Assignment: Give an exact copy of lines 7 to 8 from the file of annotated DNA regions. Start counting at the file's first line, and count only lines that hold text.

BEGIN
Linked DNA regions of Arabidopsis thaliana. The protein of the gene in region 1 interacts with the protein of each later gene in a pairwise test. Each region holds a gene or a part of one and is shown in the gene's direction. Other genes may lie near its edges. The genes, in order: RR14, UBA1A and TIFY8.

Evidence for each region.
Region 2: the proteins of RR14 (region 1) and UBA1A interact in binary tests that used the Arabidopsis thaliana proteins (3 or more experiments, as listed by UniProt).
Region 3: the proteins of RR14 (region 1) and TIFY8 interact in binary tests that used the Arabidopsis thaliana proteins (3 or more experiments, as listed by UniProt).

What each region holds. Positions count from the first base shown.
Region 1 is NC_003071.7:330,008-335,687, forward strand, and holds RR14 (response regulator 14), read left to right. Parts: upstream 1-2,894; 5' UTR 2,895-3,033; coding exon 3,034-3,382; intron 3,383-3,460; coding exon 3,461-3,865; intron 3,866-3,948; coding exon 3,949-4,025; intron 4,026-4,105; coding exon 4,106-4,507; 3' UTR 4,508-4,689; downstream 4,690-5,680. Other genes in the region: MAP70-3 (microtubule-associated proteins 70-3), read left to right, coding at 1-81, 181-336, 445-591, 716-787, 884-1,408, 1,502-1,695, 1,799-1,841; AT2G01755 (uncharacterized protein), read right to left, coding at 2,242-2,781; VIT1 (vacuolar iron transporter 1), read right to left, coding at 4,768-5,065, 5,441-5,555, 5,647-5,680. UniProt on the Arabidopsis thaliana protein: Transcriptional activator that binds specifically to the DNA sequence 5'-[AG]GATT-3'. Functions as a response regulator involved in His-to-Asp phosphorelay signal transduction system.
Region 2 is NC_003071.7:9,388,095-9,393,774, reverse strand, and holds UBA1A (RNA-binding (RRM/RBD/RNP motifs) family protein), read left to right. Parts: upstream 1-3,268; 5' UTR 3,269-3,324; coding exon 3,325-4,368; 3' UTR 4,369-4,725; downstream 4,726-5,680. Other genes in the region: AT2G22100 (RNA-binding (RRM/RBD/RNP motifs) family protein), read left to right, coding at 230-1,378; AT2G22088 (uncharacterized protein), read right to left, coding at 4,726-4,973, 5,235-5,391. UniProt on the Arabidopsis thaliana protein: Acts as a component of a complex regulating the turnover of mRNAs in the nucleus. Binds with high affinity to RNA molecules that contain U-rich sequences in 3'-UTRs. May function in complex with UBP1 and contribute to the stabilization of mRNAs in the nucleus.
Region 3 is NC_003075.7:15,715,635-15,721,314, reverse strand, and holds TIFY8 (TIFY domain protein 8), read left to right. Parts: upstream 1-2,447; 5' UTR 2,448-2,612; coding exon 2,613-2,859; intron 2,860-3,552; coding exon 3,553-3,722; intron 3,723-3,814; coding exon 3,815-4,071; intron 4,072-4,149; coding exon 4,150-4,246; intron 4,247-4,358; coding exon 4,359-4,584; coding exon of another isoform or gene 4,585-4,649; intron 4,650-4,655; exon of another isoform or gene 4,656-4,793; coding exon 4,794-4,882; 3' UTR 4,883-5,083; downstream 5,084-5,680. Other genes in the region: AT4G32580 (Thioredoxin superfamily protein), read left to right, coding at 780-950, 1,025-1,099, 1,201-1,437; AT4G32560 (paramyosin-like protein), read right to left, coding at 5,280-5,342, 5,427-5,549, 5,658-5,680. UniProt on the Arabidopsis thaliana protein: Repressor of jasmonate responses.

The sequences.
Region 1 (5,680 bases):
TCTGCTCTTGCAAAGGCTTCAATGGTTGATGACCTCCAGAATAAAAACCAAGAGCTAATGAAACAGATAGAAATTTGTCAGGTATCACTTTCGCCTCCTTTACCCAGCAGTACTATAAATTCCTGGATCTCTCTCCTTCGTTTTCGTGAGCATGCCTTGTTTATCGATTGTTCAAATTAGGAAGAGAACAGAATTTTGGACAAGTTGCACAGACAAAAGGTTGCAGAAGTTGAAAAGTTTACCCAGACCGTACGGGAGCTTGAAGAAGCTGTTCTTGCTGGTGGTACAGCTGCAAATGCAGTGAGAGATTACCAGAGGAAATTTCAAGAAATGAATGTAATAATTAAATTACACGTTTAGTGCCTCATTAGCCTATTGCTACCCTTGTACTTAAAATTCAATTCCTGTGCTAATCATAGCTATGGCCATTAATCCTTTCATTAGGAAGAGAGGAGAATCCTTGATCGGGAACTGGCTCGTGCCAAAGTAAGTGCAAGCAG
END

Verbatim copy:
Region 2 is NC_003071.7:9,388,095-9,393,774, reverse strand, and holds UBA1A (RNA-binding (RRM/RBD/RNP motifs) family protein), read left to right. Parts: upstream 1-3,268; 5' UTR 3,269-3,324; coding exon 3,325-4,368; 3' UTR 4,369-4,725; downstream 4,726-5,680. Other genes in the region: AT2G22100 (RNA-binding (RRM/RBD/RNP motifs) family protein), read left to right, coding at 230-1,378; AT2G22088 (uncharacterized protein), read right to left, coding at 4,726-4,973, 5,235-5,391. UniProt on the Arabidopsis thaliana protein: Acts as a component of a complex regulating the turnover of mRNAs in the nucleus. Binds with high affinity to RNA molecules that contain U-rich sequences in 3'-UTRs. May function in complex with UBP1 and contribute to the stabilization of mRNAs in the nucleus.
Region 3 is NC_003075.7:15,715,635-15,721,314, reverse strand, and holds TIFY8 (TIFY domain protein 8), read left to right. Parts: upstream 1-2,447; 5' UTR 2,448-2,612; coding exon 2,613-2,859; intron 2,860-3,552; coding exon 3,553-3,722; intron 3,723-3,814; coding exon 3,815-4,071; intron 4,072-4,149; coding exon 4,150-4,246; intron 4,247-4,358; coding exon 4,359-4,584; coding exon of another isoform or gene 4,585-4,649; intron 4,650-4,655; exon of another isoform or gene 4,656-4,793; coding exon 4,794-4,882; 3' UTR 4,883-5,083; downstream 5,084-5,680. Other genes in the region: AT4G32580 (Thioredoxin superfamily protein), read left to right, coding at 780-950, 1,025-1,099, 1,201-1,437; AT4G32560 (paramyosin-like protein), read right to left, coding at 5,280-5,342, 5,427-5,549, 5,658-5,680. UniProt on the Arabidopsis thaliana protein: Repressor of jasmonate responses.